Oppression and the Muslim Woman

Since we were on the topic of Islamophobia in lecture, I thought it would only be appropriate to touch on the recent laws made in France banning face veils in public. There is some very intense debate on whether this infringes on the rights of individuals to practice their religion and even debates between Muslim women who support the law and who do not support the law and say that wearing the niqab or burqa is one’s own choice. To give you a taste of this type of debate, here’s a video:

Both sides have their merits. Mona Eltahawy states that the niqab dangerously equates piety with the disappearance of women, and therefore she wants it banned everywhere. Hebah Ahmed counters this by stating that the ban is just another ploy by men to control women, in particular their dress, and that by taking it to a government level is violating not only individual rights but what democracy is based on. Both women, who are Muslim, have most likely had vastly different experiences with the burqa and niqab, as Eltahawy repeats a motif of force regarding this issue whereas Ahmed repeats that it is not a matter of force, but choice for women to choose to wear the niqab or burqa.

Personally, Eltahawy’s argument (and the debate as a whole) reminds me of this particular, classic picture:

Image

I think enough has been said, that we can’t project our Western beliefs onto women who are themselves individuals, not a homogenous population like we discussed in lecture. We can neither say that each Muslim woman has the choice to wear the niqab or burqa any more than we can say each Muslim woman is forced to wear the niqab or burqa. However, the fact that a law controlling how individuals dress is happening to Muslim women in France and not, say, the white population with regards to the lengths of skirts or the dresses is, at it’s most basic, unfair. France would never legislate a law that said women would be fined if their skirts were above the knee. Could you imagine how much outrage that would garnish? Similarly, France would never legislate a dress code for men, except that they did in 2004, but for turbans (‘headgear’) only. So clearly there are some racist undercurrents here, which brings me to my real concern.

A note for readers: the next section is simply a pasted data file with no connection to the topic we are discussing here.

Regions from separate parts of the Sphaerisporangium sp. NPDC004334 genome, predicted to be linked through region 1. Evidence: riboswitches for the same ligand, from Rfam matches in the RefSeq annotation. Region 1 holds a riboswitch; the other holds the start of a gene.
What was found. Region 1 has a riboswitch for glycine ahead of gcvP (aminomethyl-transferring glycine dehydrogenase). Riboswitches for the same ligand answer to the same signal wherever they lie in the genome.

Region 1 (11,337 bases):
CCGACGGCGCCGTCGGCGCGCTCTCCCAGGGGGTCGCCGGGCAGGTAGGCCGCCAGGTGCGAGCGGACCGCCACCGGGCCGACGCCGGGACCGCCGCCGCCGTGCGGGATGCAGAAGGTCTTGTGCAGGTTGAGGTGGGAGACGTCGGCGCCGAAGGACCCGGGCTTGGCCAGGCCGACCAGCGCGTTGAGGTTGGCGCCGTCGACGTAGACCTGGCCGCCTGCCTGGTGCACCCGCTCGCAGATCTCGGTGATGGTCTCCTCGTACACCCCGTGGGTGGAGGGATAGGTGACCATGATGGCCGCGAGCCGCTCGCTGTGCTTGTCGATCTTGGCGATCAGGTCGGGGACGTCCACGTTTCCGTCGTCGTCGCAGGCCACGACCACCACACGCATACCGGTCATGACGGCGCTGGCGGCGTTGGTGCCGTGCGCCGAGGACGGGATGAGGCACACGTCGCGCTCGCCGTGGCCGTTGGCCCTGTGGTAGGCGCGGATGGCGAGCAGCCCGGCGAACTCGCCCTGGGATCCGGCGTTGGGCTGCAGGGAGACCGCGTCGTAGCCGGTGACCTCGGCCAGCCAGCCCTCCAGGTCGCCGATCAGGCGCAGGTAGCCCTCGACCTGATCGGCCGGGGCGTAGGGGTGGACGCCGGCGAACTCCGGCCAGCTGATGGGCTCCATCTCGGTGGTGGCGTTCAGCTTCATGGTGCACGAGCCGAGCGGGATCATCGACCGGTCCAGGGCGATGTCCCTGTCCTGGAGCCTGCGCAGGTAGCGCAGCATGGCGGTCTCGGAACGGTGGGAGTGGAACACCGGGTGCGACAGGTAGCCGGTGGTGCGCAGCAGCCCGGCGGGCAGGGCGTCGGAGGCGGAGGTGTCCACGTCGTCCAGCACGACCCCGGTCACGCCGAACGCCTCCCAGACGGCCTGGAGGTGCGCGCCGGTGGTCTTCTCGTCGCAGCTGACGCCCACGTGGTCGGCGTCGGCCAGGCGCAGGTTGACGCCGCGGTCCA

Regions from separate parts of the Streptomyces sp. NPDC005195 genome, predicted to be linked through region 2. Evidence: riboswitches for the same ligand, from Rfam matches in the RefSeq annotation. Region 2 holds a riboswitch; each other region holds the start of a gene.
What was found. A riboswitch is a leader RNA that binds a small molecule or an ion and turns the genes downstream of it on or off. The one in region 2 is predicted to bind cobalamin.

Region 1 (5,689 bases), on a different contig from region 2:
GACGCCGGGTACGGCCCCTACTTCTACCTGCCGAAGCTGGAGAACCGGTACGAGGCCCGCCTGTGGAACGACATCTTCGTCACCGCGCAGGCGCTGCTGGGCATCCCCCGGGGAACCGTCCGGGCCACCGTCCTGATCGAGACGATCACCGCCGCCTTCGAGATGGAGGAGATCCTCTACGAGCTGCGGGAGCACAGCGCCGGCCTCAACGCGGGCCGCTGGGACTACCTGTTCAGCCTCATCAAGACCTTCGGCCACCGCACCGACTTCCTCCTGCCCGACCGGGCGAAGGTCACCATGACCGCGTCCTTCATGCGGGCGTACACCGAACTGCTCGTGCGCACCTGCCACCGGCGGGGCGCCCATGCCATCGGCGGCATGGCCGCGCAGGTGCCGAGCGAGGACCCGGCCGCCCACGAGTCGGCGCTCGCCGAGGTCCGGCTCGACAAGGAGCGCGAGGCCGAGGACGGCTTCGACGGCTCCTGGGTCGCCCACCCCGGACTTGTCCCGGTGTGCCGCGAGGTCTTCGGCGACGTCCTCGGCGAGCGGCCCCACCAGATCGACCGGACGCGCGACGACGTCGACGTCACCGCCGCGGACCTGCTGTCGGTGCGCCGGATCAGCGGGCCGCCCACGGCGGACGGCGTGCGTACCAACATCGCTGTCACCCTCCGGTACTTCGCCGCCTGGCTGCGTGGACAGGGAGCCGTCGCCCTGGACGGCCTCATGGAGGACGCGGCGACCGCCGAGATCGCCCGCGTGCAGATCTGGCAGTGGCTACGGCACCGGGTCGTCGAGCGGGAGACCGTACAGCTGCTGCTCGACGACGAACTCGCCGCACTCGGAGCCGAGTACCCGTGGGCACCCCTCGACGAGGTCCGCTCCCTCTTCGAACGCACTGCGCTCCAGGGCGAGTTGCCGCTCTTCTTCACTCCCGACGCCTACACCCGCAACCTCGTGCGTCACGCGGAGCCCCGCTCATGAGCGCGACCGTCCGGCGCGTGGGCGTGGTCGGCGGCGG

What’s more interesting for me is an analysis of this law and how it relates to Islamophobia. Consider this statement: “Muslim groups report a worrying increase in discrimination and verbal and physical violence against women in veils. There have been instances of people in the street taking the law into their hands and trying to rip off full-face veils, of bus drivers refusing to carry women in niqab or of shop-owners trying to bar entry” (Chrisafis 2011). Is this ban not excluding this group of women from the social sphere? In France anyone who wears the niqab or burqa faces a fine if doing so in ‘public’. But then this raises issues about what is public and what is private. For example, veiling is still allowed if one is in a private car, or the home, but as soon as one steps out of this private sphere they’re, quite simply, breaking the law. France isn’t the only one doing this. Other places in Europe are following suit. So what do you guys think about this trend of banning veiling? Since, as the video above demonstrates, there is no black and white answer, where on the grey spectrum do you lie?

Further reading:

http://www.guardian.co.uk/world/2011/sep/19/battle-for-the-burqa

http://www.guardian.co.uk/world/2011/apr/11/france-begins-burqa-niqab-ban

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4 Responses to Oppression and the Muslim Woman

  1. chairmanmeeeow says:

    Personally, I am completely against the ban on veiling in France and am disgusted that other European countries are entertaining the idea. As you mentioned above, a law pertaining to women’s skirt length would never even be considered in the Western world. Something like this would enrage both women and men globally and would most definitely not be enforced. So why do we think we can set a ban on how people of any gender, race, class (etc) clothe themselves? Clothing can be seen as simply a facet for free expression (just like wearing makeup, dyeing one’s hair, or having your nails done), and impeding on one’s clothing choices while they are supposed to be living in a “free country” is totally dehumanizing.